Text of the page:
Our climate movement also encompasses international issues as well. Our climate crisis will have a devastating effects on trade, cause massive famine in countries such as Sudan due to flooding of farmland, and overall causes global instability.

We need to know whether or not the next leader of the United States understands the potential that lies within our climate movement to solve many of the pressuring issues facing our world today.

Now is the time for Presidential candidates to discuss all these issues facing U.S. citizens and our international community.

And an effective platform through which citizens can learn about their candidates' foreign and domestic plans for all these issues is a climate debate.

Tom Perez needs to reconsider his position and the DNC needs to step up to the plate and host a climate debate, because the multiple issues within our climate crisis can no longer be pushed aside. These issues must be addressed if we care about the future stability of our nation.

The issues we are facing are great but our potential is greater. If you believe we need a climate debate now, for all the issues facing our communities, take action and demand it.

Tell Tom Perez that we need a climate debate now and let's see which presidential candidate has the plans to solve the climate crisis and the multi-issues that comprise it.

One of the beavers released into England's Somerset county this January, which has now helped build the area's first dam in more than 400 years. Ben Birchall / PA Images via Getty Images

England's Somerset county can now boast its first beaver dam in more than 400 years.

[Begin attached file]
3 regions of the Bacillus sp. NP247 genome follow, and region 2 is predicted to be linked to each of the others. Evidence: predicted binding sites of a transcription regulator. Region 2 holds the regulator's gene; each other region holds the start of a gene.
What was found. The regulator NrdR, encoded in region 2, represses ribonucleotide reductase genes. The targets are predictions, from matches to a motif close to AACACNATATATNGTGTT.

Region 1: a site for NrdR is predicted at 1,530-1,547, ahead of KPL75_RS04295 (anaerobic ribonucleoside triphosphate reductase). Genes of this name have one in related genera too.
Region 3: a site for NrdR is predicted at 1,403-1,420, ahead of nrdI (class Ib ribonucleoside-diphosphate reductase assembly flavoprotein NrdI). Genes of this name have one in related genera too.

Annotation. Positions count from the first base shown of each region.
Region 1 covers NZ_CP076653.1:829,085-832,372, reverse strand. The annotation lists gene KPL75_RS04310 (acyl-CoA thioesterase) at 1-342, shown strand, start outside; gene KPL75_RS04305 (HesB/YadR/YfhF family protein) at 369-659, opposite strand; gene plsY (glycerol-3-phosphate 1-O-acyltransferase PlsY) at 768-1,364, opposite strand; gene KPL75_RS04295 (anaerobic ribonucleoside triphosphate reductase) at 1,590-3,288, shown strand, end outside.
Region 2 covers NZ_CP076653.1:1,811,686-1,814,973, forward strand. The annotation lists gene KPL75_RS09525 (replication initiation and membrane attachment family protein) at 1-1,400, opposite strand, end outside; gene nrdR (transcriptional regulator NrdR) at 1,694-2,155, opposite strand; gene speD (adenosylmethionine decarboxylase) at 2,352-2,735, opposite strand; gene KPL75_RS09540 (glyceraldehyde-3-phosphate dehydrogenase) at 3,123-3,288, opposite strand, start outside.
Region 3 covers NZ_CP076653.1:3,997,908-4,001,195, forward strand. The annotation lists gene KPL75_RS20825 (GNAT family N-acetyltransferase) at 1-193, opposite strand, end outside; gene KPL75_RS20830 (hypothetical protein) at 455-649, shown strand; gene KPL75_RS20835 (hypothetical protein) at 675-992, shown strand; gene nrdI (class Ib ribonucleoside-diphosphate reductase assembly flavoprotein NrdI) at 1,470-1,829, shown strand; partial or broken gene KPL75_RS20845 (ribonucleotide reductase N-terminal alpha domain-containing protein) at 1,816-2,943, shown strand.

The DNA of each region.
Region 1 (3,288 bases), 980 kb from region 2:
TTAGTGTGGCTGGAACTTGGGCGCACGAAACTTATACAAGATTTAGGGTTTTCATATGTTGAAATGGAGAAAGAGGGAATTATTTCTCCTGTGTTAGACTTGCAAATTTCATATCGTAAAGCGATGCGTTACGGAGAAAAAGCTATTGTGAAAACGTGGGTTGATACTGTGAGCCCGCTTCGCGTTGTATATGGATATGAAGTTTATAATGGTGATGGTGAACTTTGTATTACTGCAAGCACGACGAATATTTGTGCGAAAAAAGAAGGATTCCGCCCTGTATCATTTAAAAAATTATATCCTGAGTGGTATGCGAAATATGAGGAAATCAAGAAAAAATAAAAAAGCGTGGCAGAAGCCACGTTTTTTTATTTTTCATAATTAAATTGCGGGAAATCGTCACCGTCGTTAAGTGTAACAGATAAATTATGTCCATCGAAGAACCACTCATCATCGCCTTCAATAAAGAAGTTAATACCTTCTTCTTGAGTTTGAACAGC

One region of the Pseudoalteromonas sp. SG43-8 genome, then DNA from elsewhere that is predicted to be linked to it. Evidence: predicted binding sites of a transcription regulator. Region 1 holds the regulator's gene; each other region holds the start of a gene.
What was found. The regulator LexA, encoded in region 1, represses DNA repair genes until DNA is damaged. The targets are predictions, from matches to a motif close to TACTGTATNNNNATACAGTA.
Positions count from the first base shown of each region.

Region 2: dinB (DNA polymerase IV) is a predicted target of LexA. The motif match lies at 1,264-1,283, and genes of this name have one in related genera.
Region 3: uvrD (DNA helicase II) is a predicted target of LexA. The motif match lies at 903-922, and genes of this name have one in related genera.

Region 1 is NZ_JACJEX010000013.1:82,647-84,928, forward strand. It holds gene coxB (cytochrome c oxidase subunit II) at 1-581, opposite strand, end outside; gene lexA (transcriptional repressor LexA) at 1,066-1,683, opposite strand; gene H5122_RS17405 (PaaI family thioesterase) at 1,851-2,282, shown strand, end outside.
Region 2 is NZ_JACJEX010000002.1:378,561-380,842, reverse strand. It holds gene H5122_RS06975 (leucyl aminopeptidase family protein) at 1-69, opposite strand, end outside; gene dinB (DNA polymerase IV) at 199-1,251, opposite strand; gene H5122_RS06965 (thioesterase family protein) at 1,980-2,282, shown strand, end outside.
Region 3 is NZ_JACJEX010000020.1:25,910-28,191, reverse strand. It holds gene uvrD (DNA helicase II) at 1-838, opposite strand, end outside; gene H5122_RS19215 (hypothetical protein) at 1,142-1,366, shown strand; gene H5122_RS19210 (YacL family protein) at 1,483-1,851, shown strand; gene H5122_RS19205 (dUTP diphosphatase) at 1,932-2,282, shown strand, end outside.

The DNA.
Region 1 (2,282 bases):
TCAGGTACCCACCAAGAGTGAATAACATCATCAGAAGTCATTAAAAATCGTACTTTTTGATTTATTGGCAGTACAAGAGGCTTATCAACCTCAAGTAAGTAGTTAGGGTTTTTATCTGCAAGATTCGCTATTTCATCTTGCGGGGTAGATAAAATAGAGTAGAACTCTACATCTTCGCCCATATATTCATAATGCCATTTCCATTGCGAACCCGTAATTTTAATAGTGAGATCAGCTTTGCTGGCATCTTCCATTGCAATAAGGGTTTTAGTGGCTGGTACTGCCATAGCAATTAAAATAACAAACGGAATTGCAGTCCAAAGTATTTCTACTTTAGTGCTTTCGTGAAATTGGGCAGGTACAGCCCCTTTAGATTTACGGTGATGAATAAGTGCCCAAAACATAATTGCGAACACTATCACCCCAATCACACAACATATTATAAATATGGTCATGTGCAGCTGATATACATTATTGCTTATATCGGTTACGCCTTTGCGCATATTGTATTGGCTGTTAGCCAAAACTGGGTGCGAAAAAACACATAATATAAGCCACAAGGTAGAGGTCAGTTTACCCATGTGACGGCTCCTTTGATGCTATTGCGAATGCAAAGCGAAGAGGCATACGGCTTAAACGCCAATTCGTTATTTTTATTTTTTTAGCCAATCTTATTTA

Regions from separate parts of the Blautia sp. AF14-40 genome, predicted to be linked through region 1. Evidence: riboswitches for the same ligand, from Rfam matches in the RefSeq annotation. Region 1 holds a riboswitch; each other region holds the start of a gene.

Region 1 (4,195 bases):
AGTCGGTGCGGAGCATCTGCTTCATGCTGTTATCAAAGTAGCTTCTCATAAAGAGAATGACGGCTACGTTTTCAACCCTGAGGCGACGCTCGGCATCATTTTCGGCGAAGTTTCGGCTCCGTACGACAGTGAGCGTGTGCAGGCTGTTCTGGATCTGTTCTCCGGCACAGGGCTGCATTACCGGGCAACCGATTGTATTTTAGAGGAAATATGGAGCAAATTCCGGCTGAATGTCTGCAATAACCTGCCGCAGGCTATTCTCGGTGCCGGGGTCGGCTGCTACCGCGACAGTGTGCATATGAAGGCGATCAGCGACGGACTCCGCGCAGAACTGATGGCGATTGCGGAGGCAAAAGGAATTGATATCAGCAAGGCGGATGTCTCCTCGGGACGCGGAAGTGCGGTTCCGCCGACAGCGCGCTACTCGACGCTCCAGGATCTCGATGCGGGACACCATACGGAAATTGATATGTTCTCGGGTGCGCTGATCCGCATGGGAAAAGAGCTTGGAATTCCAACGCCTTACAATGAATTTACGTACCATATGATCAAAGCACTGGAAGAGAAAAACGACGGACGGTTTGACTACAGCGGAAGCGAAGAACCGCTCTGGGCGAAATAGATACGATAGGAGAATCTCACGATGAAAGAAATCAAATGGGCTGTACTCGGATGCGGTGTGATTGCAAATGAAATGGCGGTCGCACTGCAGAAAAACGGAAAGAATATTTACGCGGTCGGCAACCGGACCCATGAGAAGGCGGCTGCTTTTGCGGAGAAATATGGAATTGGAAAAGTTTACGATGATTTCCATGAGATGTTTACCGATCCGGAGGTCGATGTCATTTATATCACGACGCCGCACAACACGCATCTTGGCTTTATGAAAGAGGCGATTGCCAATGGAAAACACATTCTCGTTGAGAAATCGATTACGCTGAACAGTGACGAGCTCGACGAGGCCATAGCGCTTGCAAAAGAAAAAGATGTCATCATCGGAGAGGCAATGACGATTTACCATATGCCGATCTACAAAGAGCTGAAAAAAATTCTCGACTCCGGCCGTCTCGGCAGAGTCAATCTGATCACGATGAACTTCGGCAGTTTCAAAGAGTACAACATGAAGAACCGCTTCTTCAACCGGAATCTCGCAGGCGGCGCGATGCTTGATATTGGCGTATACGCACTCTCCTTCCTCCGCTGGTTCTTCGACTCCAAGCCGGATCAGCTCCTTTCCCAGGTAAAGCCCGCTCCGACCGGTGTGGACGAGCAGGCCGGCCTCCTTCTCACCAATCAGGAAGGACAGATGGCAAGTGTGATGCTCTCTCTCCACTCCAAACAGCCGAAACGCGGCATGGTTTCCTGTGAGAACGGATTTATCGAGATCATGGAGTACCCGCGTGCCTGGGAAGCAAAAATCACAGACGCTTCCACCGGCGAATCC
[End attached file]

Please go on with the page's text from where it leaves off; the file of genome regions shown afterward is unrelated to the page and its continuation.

Read More Show Less

EcoWatch Daily Newsletter

Australia's dingo fences, built to protect livestock from wild dogs, stretch for thousands of miles. Marian Deschain / Wikimedia

By Alex McInturff, Christine Wilkinson and Wenjing Xu

What is the most common form of human infrastructure in the world? It may well be the fence. Recent estimates suggest that the total length of all fencing around the globe is 10 times greater than the total length of roads. If our planet's fences were stretched end to end, they would likely bridge the distance from Earth to the Sun multiple times.

Read More Show Less

Trending

Hopi blue corn is being affected by climate change. Abrahami / Wikimedia Commons / CC by 3.0

Climate change is making ancient Hopi farming nearly impossible, threatening not just the Tribe's staple food source, but a pillar of its culture and religion, the Arizona Republic reports.

Read More Show Less
Pollution on the Ganges River. Kaushik Ghosh / Moment Open / Getty Images

The most polluted river in the world continues to be exploited through fishing practices that threaten endangered wildlife, new research shows.

Read More Show Less
Oil spills, such as the one in Mauritius in August 2020, could soon be among the ecological crimes considered ecocide. - / AFP / Getty Images

By Kenny Stancil

An expert panel of top international and environmental lawyers have begun working this month on a legal definition of "ecocide" with the goal of making mass ecological damage an enforceable international crime on par with war crimes, crimes against humanity, and genocide.

Read More Show Less